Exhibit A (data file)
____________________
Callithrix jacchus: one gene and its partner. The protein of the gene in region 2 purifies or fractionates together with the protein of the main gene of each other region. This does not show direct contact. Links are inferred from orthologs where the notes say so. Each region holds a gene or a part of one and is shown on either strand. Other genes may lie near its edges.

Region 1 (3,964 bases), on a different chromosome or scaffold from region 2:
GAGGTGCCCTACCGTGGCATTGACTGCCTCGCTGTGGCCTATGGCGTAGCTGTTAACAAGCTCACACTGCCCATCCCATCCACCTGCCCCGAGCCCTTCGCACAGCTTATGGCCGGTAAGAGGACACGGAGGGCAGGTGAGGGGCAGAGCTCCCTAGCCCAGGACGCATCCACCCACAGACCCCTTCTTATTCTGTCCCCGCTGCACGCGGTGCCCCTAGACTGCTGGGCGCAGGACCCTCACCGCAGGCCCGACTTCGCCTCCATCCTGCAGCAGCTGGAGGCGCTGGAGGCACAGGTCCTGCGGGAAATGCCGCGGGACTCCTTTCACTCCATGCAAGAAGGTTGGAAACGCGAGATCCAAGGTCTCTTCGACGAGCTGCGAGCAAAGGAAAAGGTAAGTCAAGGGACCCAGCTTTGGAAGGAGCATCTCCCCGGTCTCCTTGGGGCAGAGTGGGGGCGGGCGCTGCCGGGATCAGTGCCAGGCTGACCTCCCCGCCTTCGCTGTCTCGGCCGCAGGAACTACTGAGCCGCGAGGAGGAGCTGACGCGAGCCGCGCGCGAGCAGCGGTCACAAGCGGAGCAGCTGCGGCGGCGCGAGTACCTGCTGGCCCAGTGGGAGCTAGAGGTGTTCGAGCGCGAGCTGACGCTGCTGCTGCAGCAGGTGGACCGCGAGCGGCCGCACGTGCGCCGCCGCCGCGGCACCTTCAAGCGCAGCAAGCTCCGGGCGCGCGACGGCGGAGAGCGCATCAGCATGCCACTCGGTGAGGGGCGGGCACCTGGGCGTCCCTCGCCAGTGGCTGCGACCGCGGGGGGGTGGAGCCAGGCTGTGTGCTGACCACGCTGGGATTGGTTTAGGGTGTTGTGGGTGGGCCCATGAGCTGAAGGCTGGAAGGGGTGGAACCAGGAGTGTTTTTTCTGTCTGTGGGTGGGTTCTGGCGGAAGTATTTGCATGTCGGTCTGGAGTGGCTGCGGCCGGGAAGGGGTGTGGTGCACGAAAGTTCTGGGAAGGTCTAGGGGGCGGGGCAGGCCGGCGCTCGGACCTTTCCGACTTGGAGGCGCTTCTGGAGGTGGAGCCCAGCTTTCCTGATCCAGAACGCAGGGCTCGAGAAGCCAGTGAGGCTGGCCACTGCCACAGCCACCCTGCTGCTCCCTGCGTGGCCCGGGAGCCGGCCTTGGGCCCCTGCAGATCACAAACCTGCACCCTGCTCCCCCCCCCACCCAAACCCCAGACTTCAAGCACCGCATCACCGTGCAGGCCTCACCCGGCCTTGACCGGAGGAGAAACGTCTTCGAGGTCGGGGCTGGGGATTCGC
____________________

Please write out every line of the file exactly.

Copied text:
Callithrix jacchus: one gene and its partner. The protein of the gene in region 2 purifies or fractionates together with the protein of the main gene of each other region. This does not show direct contact. Links are inferred from orthologs where the notes say so. Each region holds a gene or a part of one and is shown on either strand. Other genes may lie near its edges.

Region 1 (3,964 bases), on a different chromosome or scaffold from region 2:
GAGGTGCCCTACCGTGGCATTGACTGCCTCGCTGTGGCCTATGGCGTAGCTGTTAACAAGCTCACACTGCCCATCCCATCCACCTGCCCCGAGCCCTTCGCACAGCTTATGGCCGGTAAGAGGACACGGAGGGCAGGTGAGGGGCAGAGCTCCCTAGCCCAGGACGCATCCACCCACAGACCCCTTCTTATTCTGTCCCCGCTGCACGCGGTGCCCCTAGACTGCTGGGCGCAGGACCCTCACCGCAGGCCCGACTTCGCCTCCATCCTGCAGCAGCTGGAGGCGCTGGAGGCACAGGTCCTGCGGGAAATGCCGCGGGACTCCTTTCACTCCATGCAAGAAGGTTGGAAACGCGAGATCCAAGGTCTCTTCGACGAGCTGCGAGCAAAGGAAAAGGTAAGTCAAGGGACCCAGCTTTGGAAGGAGCATCTCCCCGGTCTCCTTGGGGCAGAGTGGGGGCGGGCGCTGCCGGGATCAGTGCCAGGCTGACCTCCCCGCCTTCGCTGTCTCGGCCGCAGGAACTACTGAGCCGCGAGGAGGAGCTGACGCGAGCCGCGCGCGAGCAGCGGTCACAAGCGGAGCAGCTGCGGCGGCGCGAGTACCTGCTGGCCCAGTGGGAGCTAGAGGTGTTCGAGCGCGAGCTGACGCTGCTGCTGCAGCAGGTGGACCGCGAGCGGCCGCACGTGCGCCGCCGCCGCGGCACCTTCAAGCGCAGCAAGCTCCGGGCGCGCGACGGCGGAGAGCGCATCAGCATGCCACTCGGTGAGGGGCGGGCACCTGGGCGTCCCTCGCCAGTGGCTGCGACCGCGGGGGGGTGGAGCCAGGCTGTGTGCTGACCACGCTGGGATTGGTTTAGGGTGTTGTGGGTGGGCCCATGAGCTGAAGGCTGGAAGGGGTGGAACCAGGAGTGTTTTTTCTGTCTGTGGGTGGGTTCTGGCGGAAGTATTTGCATGTCGGTCTGGAGTGGCTGCGGCCGGGAAGGGGTGTGGTGCACGAAAGTTCTGGGAAGGTCTAGGGGGCGGGGCAGGCCGGCGCTCGGACCTTTCCGACTTGGAGGCGCTTCTGGAGGTGGAGCCCAGCTTTCCTGATCCAGAACGCAGGGCTCGAGAAGCCAGTGAGGCTGGCCACTGCCACAGCCACCCTGCTGCTCCCTGCGTGGCCCGGGAGCCGGCCTTGGGCCCCTGCAGATCACAAACCTGCACCCTGCTCCCCCCCCCACCCAAACCCCAGACTTCAAGCACCGCATCACCGTGCAGGCCTCACCCGGCCTTGACCGGAGGAGAAACGTCTTCGAGGTCGGGGCTGGGGATTCGC